Unitarian Universalists honor freedom and individuality. Yet they recognize that their autonomy has limits, expressed in the seventh, and most basic, principle of their faith: “Respect for the Interdependent web of all existence of which we are a part.”
This “web of all existence” is hard to define. Some call it the spirit of life, the ground of being, the oneness of all existence, the creative force, or even God.
They understand what the character Shug in Alice Walker’s novel The Color Purple tried to explain, “It ain’t something you can look at apart from anything else, including yourself. I believe God is everything…Everything that is or ever was or ever will be. And when you can feel that, and be happy to feel that, you’ve found it.”
This orientation inspires in them a strong environmental consciousness—a deep realization of the ongoing need to live lightly on the earth, where we all have our precarious existence.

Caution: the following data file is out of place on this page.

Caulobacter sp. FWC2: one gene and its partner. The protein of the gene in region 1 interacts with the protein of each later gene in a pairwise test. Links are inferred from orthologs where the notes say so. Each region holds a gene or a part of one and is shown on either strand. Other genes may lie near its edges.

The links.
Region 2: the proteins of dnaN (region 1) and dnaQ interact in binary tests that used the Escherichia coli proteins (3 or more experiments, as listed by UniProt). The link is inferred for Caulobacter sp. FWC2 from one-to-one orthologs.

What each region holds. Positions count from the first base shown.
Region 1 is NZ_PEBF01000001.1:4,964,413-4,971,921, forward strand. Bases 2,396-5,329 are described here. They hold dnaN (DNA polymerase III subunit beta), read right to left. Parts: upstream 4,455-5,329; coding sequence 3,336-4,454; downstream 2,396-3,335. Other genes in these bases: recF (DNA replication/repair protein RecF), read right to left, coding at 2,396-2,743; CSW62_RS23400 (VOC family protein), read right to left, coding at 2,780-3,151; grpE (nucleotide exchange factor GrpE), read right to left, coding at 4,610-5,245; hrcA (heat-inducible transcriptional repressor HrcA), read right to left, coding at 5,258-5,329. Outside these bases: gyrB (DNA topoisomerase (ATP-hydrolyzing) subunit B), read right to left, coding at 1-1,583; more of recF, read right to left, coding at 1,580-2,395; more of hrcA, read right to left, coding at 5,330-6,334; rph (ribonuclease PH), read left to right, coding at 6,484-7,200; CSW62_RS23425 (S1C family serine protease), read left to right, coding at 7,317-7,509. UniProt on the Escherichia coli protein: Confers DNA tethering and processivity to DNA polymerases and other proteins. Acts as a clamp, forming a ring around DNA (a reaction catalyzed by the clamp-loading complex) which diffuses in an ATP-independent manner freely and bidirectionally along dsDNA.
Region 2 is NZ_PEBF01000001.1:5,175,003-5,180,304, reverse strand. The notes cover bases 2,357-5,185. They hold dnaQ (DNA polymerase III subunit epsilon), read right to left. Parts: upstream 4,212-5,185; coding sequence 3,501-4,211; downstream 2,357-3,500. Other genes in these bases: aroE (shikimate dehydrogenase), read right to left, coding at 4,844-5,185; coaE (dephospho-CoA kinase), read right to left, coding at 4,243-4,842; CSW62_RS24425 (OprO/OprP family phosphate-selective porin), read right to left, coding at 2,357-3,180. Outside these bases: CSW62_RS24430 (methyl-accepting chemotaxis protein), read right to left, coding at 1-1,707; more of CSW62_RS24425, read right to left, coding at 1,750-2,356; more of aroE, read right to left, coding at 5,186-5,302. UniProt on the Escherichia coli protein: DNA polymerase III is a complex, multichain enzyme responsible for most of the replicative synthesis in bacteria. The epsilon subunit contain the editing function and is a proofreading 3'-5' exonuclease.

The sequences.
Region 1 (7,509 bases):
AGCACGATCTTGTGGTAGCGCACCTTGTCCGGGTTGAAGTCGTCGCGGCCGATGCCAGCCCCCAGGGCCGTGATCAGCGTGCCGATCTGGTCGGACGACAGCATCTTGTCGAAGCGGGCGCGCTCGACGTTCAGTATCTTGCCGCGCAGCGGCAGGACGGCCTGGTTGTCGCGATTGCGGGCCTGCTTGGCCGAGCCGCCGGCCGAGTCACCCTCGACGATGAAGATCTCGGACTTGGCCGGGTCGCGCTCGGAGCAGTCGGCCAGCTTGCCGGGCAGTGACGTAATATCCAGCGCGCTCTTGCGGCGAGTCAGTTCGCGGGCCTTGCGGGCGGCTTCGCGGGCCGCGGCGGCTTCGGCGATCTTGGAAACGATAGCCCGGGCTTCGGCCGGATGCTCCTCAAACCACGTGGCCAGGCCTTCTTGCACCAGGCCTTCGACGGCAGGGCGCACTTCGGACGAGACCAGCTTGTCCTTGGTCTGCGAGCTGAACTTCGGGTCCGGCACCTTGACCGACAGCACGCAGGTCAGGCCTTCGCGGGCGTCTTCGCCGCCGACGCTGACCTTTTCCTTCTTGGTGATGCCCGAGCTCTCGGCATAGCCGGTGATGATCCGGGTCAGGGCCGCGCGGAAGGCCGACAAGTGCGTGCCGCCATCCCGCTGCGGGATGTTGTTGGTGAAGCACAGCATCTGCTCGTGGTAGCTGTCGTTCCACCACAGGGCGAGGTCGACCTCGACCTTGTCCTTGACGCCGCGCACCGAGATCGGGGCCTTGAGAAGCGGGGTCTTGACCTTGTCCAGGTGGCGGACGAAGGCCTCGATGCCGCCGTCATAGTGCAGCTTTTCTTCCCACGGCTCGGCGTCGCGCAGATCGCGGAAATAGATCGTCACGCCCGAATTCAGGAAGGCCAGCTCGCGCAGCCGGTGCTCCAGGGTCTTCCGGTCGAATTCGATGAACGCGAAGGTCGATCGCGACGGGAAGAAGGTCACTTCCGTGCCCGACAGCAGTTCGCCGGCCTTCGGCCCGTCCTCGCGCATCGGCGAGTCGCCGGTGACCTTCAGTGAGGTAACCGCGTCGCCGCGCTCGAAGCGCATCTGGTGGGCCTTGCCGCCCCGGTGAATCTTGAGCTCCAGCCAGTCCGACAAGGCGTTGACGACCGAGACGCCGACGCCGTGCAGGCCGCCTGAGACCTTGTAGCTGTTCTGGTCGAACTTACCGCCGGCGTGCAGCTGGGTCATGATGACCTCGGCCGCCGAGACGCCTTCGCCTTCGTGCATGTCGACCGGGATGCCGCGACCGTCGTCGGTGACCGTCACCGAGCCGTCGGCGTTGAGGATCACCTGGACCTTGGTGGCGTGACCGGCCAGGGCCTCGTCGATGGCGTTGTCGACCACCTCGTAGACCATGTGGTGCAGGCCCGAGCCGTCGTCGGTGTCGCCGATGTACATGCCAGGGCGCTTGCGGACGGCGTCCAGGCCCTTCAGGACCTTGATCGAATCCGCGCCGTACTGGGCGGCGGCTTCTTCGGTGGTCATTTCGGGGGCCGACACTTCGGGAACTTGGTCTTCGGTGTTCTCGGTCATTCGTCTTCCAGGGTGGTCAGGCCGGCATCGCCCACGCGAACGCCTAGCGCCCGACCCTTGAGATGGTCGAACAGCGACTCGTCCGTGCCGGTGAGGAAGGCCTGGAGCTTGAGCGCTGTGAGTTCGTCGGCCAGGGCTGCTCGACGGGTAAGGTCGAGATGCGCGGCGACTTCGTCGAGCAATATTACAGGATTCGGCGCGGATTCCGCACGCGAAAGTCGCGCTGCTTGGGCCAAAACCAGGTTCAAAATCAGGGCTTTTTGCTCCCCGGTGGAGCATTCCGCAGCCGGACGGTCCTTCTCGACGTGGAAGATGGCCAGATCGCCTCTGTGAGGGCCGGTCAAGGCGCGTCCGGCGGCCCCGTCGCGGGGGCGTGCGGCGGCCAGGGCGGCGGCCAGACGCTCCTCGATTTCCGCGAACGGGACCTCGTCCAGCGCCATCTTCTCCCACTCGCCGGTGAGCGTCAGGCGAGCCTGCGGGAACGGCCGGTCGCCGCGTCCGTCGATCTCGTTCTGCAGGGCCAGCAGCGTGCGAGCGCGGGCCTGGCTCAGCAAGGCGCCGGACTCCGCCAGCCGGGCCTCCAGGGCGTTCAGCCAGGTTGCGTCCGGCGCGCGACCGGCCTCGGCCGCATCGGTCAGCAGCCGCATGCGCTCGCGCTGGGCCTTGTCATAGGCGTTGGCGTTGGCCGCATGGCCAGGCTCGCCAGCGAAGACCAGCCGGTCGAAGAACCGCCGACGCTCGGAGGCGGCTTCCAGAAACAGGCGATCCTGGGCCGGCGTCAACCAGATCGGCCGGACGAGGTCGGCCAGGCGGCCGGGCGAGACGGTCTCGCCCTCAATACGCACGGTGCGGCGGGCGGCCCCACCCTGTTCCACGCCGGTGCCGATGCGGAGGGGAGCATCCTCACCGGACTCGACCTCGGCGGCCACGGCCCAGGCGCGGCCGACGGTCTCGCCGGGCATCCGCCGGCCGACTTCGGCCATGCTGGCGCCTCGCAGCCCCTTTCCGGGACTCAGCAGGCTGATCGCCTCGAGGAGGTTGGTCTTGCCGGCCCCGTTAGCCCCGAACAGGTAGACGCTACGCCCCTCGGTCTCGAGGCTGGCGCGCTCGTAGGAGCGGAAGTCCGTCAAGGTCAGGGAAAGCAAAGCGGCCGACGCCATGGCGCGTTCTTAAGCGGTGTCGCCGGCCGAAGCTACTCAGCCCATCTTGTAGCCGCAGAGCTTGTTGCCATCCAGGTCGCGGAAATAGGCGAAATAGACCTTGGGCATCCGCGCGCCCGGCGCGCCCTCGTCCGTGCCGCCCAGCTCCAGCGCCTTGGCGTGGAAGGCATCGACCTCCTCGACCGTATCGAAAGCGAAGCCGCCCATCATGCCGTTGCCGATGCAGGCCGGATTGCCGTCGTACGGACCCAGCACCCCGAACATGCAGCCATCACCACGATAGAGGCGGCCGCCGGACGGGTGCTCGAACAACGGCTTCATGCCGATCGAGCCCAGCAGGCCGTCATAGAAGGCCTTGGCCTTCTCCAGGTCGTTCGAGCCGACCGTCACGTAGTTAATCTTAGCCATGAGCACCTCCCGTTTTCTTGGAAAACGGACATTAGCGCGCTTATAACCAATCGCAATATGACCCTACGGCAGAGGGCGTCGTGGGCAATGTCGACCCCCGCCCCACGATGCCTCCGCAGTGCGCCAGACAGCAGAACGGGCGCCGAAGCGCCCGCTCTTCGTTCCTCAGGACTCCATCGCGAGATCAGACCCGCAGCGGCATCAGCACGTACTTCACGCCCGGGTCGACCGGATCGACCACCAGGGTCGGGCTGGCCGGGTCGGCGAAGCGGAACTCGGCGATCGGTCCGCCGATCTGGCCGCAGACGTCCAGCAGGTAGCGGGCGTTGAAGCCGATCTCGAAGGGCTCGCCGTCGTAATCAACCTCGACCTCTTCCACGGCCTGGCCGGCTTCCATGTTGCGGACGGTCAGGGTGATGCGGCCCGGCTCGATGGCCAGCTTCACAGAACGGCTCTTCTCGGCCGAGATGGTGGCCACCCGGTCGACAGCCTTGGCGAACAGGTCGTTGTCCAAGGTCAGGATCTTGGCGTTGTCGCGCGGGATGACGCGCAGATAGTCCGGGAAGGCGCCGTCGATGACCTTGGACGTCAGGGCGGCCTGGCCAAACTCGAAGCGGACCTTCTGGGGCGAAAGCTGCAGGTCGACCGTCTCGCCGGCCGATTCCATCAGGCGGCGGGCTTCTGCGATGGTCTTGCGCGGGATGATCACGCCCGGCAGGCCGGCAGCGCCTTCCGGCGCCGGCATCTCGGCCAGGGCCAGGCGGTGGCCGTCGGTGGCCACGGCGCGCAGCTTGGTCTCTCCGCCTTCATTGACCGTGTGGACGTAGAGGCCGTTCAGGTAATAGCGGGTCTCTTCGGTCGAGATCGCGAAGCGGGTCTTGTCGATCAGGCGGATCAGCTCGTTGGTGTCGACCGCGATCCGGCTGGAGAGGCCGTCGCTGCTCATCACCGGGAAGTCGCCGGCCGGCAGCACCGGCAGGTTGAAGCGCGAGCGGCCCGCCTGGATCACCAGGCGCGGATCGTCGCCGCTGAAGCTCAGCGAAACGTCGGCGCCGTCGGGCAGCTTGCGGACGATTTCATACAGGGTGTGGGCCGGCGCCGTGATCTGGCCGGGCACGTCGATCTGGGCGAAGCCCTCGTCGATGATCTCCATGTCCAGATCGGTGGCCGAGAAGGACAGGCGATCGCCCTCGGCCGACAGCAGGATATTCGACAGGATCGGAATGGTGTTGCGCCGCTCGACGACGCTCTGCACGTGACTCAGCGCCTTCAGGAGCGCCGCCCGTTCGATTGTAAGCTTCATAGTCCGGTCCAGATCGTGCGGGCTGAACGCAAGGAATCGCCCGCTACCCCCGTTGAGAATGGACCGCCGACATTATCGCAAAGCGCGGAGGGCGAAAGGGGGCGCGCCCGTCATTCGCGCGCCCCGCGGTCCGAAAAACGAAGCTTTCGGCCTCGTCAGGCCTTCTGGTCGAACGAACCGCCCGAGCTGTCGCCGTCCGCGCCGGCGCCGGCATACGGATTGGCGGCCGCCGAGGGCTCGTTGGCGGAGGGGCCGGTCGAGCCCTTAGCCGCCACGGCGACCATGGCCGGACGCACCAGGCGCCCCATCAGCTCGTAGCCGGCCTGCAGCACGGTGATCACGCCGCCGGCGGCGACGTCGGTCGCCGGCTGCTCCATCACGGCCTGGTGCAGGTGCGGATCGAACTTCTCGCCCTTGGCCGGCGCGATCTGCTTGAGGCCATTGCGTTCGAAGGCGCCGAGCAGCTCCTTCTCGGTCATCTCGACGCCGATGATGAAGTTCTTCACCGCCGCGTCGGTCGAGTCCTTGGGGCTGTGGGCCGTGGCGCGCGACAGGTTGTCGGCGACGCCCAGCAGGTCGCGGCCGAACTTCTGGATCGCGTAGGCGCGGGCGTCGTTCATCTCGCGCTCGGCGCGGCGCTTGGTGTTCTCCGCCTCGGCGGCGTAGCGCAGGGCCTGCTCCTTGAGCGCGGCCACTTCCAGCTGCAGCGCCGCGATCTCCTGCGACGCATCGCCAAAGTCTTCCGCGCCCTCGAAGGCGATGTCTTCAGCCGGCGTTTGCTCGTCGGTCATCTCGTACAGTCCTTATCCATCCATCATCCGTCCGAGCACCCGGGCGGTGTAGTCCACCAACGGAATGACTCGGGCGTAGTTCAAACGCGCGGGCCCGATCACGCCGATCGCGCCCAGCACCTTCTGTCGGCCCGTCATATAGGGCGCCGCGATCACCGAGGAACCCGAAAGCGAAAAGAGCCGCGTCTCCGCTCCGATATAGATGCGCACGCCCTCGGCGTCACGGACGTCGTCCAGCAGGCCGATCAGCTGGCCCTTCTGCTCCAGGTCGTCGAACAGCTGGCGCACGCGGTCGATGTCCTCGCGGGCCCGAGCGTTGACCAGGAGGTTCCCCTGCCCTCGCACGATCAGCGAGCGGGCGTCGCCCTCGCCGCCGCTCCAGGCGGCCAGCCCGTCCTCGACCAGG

That’s why UUs refrain from, and try to repair, violations of the earth through pollution, overly zealous exploitation of natural resources, and self-centered overconsumption. They know that our planet is a great living system, whose future isn’t guaranteed, that we are one with the earth, deeply thankful to be one of its many marvelous creatures, gratefully embedded within a vast interdependent, exquisite ecosystem.
[SUUF Member Paul Friedman continues to provide weekly articles for publication in the Red Rock News. This article – or a variation thereof – appeared in the Feb 24, 2023 issue]